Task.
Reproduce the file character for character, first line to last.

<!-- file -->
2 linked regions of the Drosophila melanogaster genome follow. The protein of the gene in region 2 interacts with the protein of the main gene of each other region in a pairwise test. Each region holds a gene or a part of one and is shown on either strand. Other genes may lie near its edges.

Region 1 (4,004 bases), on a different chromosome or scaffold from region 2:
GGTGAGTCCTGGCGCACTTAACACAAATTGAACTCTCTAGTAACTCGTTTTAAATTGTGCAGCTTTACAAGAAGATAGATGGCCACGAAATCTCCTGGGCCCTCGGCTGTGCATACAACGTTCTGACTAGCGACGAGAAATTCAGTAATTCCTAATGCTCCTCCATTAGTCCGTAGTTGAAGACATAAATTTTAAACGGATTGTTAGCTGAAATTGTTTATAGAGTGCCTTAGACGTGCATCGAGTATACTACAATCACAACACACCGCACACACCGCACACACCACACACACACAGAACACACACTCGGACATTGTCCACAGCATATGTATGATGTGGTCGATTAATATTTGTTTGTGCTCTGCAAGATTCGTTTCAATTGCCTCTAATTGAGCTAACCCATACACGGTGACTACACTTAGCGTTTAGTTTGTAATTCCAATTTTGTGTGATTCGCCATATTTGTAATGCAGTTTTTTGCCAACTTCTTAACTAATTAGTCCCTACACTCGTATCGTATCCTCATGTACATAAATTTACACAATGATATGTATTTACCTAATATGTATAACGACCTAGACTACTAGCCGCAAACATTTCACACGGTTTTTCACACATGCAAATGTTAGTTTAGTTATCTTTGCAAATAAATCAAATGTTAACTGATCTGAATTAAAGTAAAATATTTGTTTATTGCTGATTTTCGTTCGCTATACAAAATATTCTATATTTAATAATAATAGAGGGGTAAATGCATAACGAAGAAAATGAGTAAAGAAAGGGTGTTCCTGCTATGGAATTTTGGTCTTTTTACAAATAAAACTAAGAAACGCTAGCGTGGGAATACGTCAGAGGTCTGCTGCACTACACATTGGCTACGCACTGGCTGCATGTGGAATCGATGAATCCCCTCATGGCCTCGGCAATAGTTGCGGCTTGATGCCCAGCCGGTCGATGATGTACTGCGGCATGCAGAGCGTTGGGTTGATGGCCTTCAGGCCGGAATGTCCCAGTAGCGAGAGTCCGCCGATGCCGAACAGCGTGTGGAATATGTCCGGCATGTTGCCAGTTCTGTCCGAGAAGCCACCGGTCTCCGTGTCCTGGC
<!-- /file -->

2 linked regions of the Drosophila melanogaster genome follow. The protein of the gene in region 2 interacts with the protein of the main gene of each other region in a pairwise test. Each region holds a gene or a part of one and is shown on either strand. Other genes may lie near its edges.

Region 1 (4,004 bases), on a different chromosome or scaffold from region 2:
GGTGAGTCCTGGCGCACTTAACACAAATTGAACTCTCTAGTAACTCGTTTTAAATTGTGCAGCTTTACAAGAAGATAGATGGCCACGAAATCTCCTGGGCCCTCGGCTGTGCATACAACGTTCTGACTAGCGACGAGAAATTCAGTAATTCCTAATGCTCCTCCATTAGTCCGTAGTTGAAGACATAAATTTTAAACGGATTGTTAGCTGAAATTGTTTATAGAGTGCCTTAGACGTGCATCGAGTATACTACAATCACAACACACCGCACACACCGCACACACCACACACACACAGAACACACACTCGGACATTGTCCACAGCATATGTATGATGTGGTCGATTAATATTTGTTTGTGCTCTGCAAGATTCGTTTCAATTGCCTCTAATTGAGCTAACCCATACACGGTGACTACACTTAGCGTTTAGTTTGTAATTCCAATTTTGTGTGATTCGCCATATTTGTAATGCAGTTTTTTGCCAACTTCTTAACTAATTAGTCCCTACACTCGTATCGTATCCTCATGTACATAAATTTACACAATGATATGTATTTACCTAATATGTATAACGACCTAGACTACTAGCCGCAAACATTTCACACGGTTTTTCACACATGCAAATGTTAGTTTAGTTATCTTTGCAAATAAATCAAATGTTAACTGATCTGAATTAAAGTAAAATATTTGTTTATTGCTGATTTTCGTTCGCTATACAAAATATTCTATATTTAATAATAATAGAGGGGTAAATGCATAACGAAGAAAATGAGTAAAGAAAGGGTGTTCCTGCTATGGAATTTTGGTCTTTTTACAAATAAAACTAAGAAACGCTAGCGTGGGAATACGTCAGAGGTCTGCTGCACTACACATTGGCTACGCACTGGCTGCATGTGGAATCGATGAATCCCCTCATGGCCTCGGCAATAGTTGCGGCTTGATGCCCAGCCGGTCGATGATGTACTGCGGCATGCAGAGCGTTGGGTTGATGGCCTTCAGGCCGGAATGTCCCAGTAGCGAGAGTCCGCCGATGCCGAACAGCGTGTGGAATATGTCCGGCATGTTGCCAGTTCTGTCCGAGAAGCCACCGGTCTCCGTGTCCTGGC